Nanobots Producing Megastructures
    Have ideas to improve npm?Join in the discussion! »

    TypeScript icon, indicating that this package has built-in type declarations

    0.0.8 • Public • Published

    CourseLore · The Open-Source Student Forum

    Source Package Continuous Integration

    Run the CourseLore Demonstration Server on Your Own Computer

    You may run the CourseLore demonstration server on your own computer to play around, try out the features, and determine if CourseLore works for you.

    (Note: We say that it’s a demonstration server because you shouldn’t run CourseLore this way for an actual course (your students wouldn’t be able to access it) (see § Host Your Own CourseLore Instance when you’re ready to take that next step). We do not mean demonstration as in “now go buy CourseLore Premium,” or “here are some in-app purchases.” There are no CourseLore Premium or in-app purchases. CourseLore is and will always be free and open-source.)

    • Option 1 (Simplest): Download CourseLore, run it, and go to http://localhost:4000. (To run CourseLore in macOS you’ll need to right-click on the executable, click on Open, and then confirm that you want to open it. CourseLore as downloaded from the the link above is safe, but hasn’t been signed, so macOS makes you confirm that you trust it.)

    • Option 2 (Advanced): If you have Node.js installed, run:

      $ npx courselore
    • Option 3 (More Advanced): Run:

      $ git clone
      $ cd courselore
      $ npm install
      $ npm start

    Host Your Own CourseLore Instance

    Follow the instructions below to install CourseLore on your own servers. This is the most privacy-preserving way of using CourseLore, because your and your students’ data are under your control. It’s a bit of extra work to setup, but CourseLore has been designed from the beginning to be easy to install and maintain, so it’s an excellent first system administration project. And once it’s been setup, you can mostly forget about it.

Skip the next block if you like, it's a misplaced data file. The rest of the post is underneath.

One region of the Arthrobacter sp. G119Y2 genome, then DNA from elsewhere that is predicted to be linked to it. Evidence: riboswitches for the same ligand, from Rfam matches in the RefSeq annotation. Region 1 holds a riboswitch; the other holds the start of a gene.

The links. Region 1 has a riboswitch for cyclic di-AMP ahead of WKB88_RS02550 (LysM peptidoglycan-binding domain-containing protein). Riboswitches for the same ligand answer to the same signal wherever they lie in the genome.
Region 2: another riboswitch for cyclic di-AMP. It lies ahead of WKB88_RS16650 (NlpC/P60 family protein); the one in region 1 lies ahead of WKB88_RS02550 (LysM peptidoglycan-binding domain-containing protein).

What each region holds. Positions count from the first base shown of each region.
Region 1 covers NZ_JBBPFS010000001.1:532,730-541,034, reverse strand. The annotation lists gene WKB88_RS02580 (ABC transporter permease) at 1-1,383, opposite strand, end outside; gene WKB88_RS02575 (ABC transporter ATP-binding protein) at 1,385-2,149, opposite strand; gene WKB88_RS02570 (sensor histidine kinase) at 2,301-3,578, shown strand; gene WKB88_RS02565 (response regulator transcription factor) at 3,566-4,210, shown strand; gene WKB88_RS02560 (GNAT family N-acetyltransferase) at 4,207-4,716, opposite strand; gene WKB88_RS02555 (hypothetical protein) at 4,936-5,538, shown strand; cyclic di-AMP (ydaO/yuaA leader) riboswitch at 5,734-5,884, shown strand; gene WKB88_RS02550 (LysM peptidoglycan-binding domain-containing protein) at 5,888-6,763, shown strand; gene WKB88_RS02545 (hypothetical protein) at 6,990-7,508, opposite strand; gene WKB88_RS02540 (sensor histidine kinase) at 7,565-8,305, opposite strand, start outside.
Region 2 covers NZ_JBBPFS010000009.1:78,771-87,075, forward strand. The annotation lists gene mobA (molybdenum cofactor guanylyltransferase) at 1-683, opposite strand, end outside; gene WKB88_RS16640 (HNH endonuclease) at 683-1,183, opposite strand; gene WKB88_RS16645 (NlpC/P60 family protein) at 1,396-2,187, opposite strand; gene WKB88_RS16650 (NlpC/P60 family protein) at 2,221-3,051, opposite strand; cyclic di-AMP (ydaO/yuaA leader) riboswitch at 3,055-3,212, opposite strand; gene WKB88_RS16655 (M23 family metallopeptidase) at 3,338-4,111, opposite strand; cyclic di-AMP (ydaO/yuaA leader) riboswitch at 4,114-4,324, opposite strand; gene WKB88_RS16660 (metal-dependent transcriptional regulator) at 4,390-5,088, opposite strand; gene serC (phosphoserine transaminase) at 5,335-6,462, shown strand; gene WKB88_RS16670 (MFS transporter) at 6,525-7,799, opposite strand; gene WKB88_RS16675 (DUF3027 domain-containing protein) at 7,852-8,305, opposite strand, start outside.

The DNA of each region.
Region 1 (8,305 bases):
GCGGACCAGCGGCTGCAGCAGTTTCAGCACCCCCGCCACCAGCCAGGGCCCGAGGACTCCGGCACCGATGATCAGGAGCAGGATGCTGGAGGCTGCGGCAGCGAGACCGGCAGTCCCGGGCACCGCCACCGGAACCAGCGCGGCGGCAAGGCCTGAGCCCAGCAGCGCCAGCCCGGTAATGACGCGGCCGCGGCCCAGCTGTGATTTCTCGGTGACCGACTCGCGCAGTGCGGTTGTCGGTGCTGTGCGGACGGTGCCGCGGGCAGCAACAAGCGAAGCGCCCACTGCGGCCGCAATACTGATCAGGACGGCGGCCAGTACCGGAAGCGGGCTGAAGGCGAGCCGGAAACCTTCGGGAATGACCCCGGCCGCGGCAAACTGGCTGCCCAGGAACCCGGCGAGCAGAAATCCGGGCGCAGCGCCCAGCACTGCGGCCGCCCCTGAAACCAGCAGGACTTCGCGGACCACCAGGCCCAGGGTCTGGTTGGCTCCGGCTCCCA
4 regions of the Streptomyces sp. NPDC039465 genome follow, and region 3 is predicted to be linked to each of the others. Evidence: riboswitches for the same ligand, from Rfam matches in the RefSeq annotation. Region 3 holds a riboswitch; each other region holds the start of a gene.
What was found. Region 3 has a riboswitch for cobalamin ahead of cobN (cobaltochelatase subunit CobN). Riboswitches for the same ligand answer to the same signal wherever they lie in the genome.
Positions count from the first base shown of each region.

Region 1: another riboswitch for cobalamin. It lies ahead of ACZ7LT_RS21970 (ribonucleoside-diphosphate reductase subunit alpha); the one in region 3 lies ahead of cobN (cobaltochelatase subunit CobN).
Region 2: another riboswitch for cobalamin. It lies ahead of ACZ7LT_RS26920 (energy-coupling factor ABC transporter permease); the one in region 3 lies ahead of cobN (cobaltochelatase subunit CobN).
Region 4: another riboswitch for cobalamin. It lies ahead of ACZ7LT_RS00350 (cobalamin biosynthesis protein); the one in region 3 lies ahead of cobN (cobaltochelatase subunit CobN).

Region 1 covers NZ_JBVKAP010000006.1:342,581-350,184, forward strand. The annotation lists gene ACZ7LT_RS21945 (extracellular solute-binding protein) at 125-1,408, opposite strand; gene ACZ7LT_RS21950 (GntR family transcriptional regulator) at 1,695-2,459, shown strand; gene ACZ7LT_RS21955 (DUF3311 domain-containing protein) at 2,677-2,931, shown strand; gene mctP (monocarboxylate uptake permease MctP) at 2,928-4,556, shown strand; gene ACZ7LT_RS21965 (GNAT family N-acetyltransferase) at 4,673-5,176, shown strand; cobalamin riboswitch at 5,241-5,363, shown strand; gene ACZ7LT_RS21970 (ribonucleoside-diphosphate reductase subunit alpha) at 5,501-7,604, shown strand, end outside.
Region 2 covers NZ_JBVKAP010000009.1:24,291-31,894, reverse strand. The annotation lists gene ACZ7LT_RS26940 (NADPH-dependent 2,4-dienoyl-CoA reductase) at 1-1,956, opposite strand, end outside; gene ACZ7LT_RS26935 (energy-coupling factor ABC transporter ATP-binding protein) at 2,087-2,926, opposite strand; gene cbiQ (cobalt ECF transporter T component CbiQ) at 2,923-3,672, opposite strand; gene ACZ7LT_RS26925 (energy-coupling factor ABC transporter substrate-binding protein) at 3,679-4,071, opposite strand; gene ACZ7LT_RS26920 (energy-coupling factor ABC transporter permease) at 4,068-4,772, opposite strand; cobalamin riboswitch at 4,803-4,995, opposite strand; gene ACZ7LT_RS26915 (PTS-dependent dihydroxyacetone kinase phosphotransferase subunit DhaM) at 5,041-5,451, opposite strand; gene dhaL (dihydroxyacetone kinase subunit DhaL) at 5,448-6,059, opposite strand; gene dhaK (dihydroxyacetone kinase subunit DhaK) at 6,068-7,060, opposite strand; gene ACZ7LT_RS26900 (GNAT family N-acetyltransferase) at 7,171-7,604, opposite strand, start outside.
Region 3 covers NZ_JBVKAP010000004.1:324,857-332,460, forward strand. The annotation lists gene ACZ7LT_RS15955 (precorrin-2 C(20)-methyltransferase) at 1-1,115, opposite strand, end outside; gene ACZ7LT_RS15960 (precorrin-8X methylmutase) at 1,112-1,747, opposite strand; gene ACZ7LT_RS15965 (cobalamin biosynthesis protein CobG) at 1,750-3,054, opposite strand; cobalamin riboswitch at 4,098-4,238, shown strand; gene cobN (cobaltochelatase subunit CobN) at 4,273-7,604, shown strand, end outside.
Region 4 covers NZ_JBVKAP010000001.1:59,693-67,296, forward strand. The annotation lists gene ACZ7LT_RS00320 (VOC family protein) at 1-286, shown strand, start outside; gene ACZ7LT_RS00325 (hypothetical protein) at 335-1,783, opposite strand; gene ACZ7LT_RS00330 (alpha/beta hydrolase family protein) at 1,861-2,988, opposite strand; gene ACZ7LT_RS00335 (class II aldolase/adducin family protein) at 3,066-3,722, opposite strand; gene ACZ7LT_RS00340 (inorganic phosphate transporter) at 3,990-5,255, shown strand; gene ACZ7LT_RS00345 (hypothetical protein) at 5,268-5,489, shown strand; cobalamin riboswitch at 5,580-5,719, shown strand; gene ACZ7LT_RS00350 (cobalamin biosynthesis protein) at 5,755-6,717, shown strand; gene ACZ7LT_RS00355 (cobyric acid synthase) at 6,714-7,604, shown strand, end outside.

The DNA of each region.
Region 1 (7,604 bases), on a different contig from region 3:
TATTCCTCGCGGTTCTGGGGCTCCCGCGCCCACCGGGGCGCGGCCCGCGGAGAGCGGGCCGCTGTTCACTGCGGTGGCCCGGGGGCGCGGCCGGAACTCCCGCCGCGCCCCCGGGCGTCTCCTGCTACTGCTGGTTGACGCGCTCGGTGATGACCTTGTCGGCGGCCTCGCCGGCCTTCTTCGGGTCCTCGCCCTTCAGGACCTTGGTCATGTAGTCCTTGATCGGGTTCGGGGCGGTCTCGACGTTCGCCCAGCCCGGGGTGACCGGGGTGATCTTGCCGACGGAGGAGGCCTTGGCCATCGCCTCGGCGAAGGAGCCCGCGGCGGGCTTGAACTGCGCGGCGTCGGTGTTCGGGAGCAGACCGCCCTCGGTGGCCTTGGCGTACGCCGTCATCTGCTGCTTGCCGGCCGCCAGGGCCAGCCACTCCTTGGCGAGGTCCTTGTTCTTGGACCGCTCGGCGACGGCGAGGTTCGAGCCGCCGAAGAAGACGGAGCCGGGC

• Domain: A domain is an address where you’ll find your CourseLore installation, for example,

      You may use a subdomain under your institution’s domain (for example, courselore.<university>.edu) or a domain that you buy (for example, For this second option, most domain sellers work (for we use Namecheap) (when looking at domain sellers you may also see them being called registrars).

      The important thing to keep in mind when you’re getting a domain is that you must be able to configure a few DNS records for it (more on that below). If you’re using a subdomain under your institution’s domain, ask the system administrator if they can configure a few DNS records for you. If you’re buying your own domain, check with the domain seller if they provide some sort of DNS service that you can configure (most of them do).

    • Server: A server is just a regular computer that’s always on and connected to the internet.

      You may use a server that’s provided by your institution or a server that you rent. For this second option, most providers of servers for rent work (for we use DigitalOcean, and another popular option is linode) (when looking at servers for rent you may also see them being called Virtual Private Servers (VPSs)).

      In theory you could run CourseLore on a computer that you have at home or at your office, as long as it’s always on and connected to the internet. CourseLore doesn’t use a lot of resources so even an old computer or something like a Raspberry Pi would be enough. But in practice that probably won’t work because CourseLore needs to run a web server, send emails, and so forth, and most domestic internet service providers disable that kind of activity to prevent spam and other kinds of abuse.

      The important things to keep in mind when you’re getting a server are that you must be able to:

      1. Run network services, for example, a web server and an email server. In particular, you must be able to bind services to the network ports 80 and 443 for inbound connections, and you must be able to make outbound connections to port 25. You may also check for firewalls sitting in front of the server.
      2. Have access to the file system (read and write files). (Most providers of Platform-as-a-Service (PaaS), for example, Heroku, fail this criterion.)